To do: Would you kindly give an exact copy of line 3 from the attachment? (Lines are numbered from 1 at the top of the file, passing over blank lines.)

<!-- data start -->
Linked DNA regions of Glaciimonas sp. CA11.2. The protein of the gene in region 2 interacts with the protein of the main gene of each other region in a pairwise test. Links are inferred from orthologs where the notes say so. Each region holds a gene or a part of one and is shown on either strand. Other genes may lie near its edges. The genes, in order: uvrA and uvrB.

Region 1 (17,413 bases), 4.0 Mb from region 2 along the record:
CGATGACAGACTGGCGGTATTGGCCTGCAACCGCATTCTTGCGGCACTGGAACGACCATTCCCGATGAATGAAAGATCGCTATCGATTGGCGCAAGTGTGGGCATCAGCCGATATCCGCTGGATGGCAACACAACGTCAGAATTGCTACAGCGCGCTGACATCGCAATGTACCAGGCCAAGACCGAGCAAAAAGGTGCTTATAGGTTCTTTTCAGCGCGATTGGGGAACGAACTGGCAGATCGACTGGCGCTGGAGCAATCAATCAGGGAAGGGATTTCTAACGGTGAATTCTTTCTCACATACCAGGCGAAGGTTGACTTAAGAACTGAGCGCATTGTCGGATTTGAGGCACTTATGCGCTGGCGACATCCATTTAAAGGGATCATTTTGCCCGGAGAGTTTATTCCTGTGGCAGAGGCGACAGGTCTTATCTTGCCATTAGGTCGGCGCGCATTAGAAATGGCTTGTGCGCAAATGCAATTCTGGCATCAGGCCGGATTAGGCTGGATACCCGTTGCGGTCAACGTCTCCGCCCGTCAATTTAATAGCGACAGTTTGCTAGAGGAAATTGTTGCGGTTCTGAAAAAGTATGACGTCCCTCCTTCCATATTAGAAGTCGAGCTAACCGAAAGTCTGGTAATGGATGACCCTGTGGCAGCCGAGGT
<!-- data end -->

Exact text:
CGATGACAGACTGGCGGTATTGGCCTGCAACCGCATTCTTGCGGCACTGGAACGACCATTCCCGATGAATGAAAGATCGCTATCGATTGGCGCAAGTGTGGGCATCAGCCGATATCCGCTGGATGGCAACACAACGTCAGAATTGCTACAGCGCGCTGACATCGCAATGTACCAGGCCAAGACCGAGCAAAAAGGTGCTTATAGGTTCTTTTCAGCGCGATTGGGGAACGAACTGGCAGATCGACTGGCGCTGGAGCAATCAATCAGGGAAGGGATTTCTAACGGTGAATTCTTTCTCACATACCAGGCGAAGGTTGACTTAAGAACTGAGCGCATTGTCGGATTTGAGGCACTTATGCGCTGGCGACATCCATTTAAAGGGATCATTTTGCCCGGAGAGTTTATTCCTGTGGCAGAGGCGACAGGTCTTATCTTGCCATTAGGTCGGCGCGCATTAGAAATGGCTTGTGCGCAAATGCAATTCTGGCATCAGGCCGGATTAGGCTGGATACCCGTTGCGGTCAACGTCTCCGCCCGTCAATTTAATAGCGACAGTTTGCTAGAGGAAATTGTTGCGGTTCTGAAAAAGTATGACGTCCCTCCTTCCATATTAGAAGTCGAGCTAACCGAAAGTCTGGTAATGGATGACCCTGTGGCAGCCGAGGT